“Since the early 1970s, glaciers mass loss and ocean thermal expansion from warming together explain about 75% of the observed global mean sea level rise (high confidence). Over the period 1993-2010, global mean sea level rise is, with high confidence, consistent with the sum of the observed contributions from ocean thermal expansion due to warming (1.1 [0.8 to 1.4 mm/y), from changes in glaciers (0.76 [0.39 to 1.13] mm/y), Greenland ice sheet (0.33 [0.25 to 0.41] mm/y), Antarctic ice sheet (0.27 [0.16 to 0.38] mm/y), and land water storage (0.38 [0.26 to 0.49] mm/y). The sum of these contributions is 2.8 [2.3 to 3.4] mm/y.”

“There is very high confidence that the maximum global mean sea level during the last interglacial period (129,000 to 116,000 years ago) was, for several thousand years, at least 5 m higher than present and high confidence that it did not exceed 10 m above present. During the last interglacial period, the Greenland ice sheet very likely contributed between 1.4 and 4.3 m to the higher global mean sea level, implying with medium confidence an additional contribution from the Antarctic ice sheet. This change in sea level occurred in the context of different orbital forcing and with high-latitude surface temperature, averaged over several thousand years, at least 2°C warmer than present (high confidence).”

“The atmospheric concentrations, of carbon dioxide (CO2), methane, and nitrous oxide have increased to levels unprecedented in at least the last 800,000 years. CO2 concentrations have increased by 40% since pre-industrial times, primarily from fossil fuel emissions and secondarily from net land use change emissions. The ocean has absorbed about 30% of the emitted anthropogenic carbon dioxide, causing ocean acidification.”

“The atmospheric concentrations of the greenhouse gases carbon dioxide (C02), methane (CH4), and nitrous oxide (N20) have all increased since 1750 due to human activity. In 2011 these concentrations were 391 ppm, 1803 ppb, 324 ppb and exceeded the pre-industrial levels by about 40%, 150% and 20% respectively.”

“Annual CO2 emissions from fossil fuel combustion and cement production were 8.3 [7.6 to 9.0] GtC/y averaged over 2002 to 2011 (high confidence) and were 9.5 [8.7 to 10.3] GtC/y in 2011, 54% above the 1990 level. Annual net CO2 emissions from anthropogenic land use change were 0.9 [0.1 to 1.7] GtC/y on average during 2002 to 2011 (medium confidence).”

“From 1750 to 2011, CO2 emissions from fossil fuel combustion and cement production have released 365 [335 to 395] GtC to the atmosphere, while deforestation and other land use change are estimated to have released 180 [100 to 260] PgC. This results in cumulative anthropogenic emissions of 545 [460 to 630] GtC.”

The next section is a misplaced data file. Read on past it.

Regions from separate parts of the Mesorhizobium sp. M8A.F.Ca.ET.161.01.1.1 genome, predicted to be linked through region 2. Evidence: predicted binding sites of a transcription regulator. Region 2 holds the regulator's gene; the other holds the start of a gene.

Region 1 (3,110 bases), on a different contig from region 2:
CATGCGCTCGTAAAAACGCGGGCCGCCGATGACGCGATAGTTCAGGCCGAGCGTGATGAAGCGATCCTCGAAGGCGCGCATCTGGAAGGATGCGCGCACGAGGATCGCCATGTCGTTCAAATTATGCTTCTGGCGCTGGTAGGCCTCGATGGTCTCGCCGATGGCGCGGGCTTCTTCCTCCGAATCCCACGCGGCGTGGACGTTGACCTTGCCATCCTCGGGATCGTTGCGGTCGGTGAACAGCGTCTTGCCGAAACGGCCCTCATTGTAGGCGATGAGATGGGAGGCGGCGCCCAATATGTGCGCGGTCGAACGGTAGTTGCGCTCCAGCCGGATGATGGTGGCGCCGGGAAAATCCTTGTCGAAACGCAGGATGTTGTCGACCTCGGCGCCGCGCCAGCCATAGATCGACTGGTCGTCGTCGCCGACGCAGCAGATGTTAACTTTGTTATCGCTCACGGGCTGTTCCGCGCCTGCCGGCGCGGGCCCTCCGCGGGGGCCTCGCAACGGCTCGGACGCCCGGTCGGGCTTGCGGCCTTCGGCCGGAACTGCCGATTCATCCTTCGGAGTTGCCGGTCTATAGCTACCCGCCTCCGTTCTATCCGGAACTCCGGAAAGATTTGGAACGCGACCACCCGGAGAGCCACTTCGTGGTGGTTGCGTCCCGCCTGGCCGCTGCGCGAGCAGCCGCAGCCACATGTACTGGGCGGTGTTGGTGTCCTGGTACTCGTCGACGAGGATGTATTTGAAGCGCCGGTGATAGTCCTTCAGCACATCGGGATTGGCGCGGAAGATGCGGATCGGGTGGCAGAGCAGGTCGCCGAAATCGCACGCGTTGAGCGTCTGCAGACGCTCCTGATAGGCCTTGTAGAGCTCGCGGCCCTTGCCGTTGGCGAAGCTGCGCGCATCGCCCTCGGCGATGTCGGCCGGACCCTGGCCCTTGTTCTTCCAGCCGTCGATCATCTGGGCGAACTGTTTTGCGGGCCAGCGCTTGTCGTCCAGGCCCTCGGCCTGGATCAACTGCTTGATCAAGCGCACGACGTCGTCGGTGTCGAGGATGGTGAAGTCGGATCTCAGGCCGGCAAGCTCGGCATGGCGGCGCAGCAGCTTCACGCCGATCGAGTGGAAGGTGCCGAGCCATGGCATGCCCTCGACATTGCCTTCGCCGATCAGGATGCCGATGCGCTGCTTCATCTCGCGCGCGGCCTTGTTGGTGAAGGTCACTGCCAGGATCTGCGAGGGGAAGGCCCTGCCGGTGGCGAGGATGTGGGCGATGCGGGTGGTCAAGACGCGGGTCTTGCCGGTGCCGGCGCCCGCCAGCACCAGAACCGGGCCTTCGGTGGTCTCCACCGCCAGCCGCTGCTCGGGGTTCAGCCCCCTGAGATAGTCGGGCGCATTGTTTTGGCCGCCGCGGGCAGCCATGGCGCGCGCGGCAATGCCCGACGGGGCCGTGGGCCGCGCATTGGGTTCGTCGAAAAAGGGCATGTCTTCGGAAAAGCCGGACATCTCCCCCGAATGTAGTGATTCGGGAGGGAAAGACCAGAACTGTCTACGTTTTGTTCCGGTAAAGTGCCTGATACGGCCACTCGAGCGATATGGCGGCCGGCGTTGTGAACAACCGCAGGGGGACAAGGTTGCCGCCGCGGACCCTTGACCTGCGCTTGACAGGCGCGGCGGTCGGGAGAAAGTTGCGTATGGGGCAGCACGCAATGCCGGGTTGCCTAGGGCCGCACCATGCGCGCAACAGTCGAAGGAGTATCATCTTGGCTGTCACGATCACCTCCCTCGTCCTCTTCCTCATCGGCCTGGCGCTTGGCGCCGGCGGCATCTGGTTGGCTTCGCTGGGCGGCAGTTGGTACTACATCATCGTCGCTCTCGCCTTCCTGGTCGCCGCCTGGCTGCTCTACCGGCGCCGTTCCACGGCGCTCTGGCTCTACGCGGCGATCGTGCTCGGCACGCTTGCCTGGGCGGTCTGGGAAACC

“Of these cumulative anthropogenic CO2 emissions, 240 [230 to 250] GtC have accumulated in the atmosphere, 155 [125 to 185] GtC have been taken up by the ocean and 150 [60 to 240] GtC have accumulated in terrestrial ecosystems.”

“Ocean acidification is quantified by decreases in pH. The pH of ocean surface water has decreased by 0.1 since the beginning of the industrial era (high confidence), corresponding to a 26% increase in hydrogen ion concentration.”

“Human influence has been detected in warming of the atmosphere and the ocean, in changes in the global water cycle, in reductions in snow and ice, in global mean sea level rise, and in changes in some climate extremes. This evidence for human influence has grown since AR4. It is extremely likely that human influence has been the dominant cause of the observed warming since the mid-20th century.”

Tendências projetadas de aquecimento global

“Continued emissions of greenhouse gases will cause further warming. Emissions at or above current rates would induce changes in all components in the climate system, some of which would very likely be unprecedented in hundreds to thousands of years. Changes are projected to occur in all regions of the globe, and include changes in land and ocean, in the water cycle, in the cryosphere, in sea level, in some extreme events and in ocean acidification. Many of these changes would persist for many centuries. Limiting climate change would require substantial and sustained reductions of C02 emissions.”

“The total anthropogenic emission of long-lived greenhouse gases largely determines the warming in the 21st century. Surface temperature change will not be regionally uniform, and there is very high confidence that long-term mean warming over land will be larger than over the ocean and that the Arctic region will warm most rapidly.”

“The global mean surface temperature change for the period 2016-2035 relative to 1986-2005 will likely be in the range of 0.3°C to 0.7°C (medium confidence).”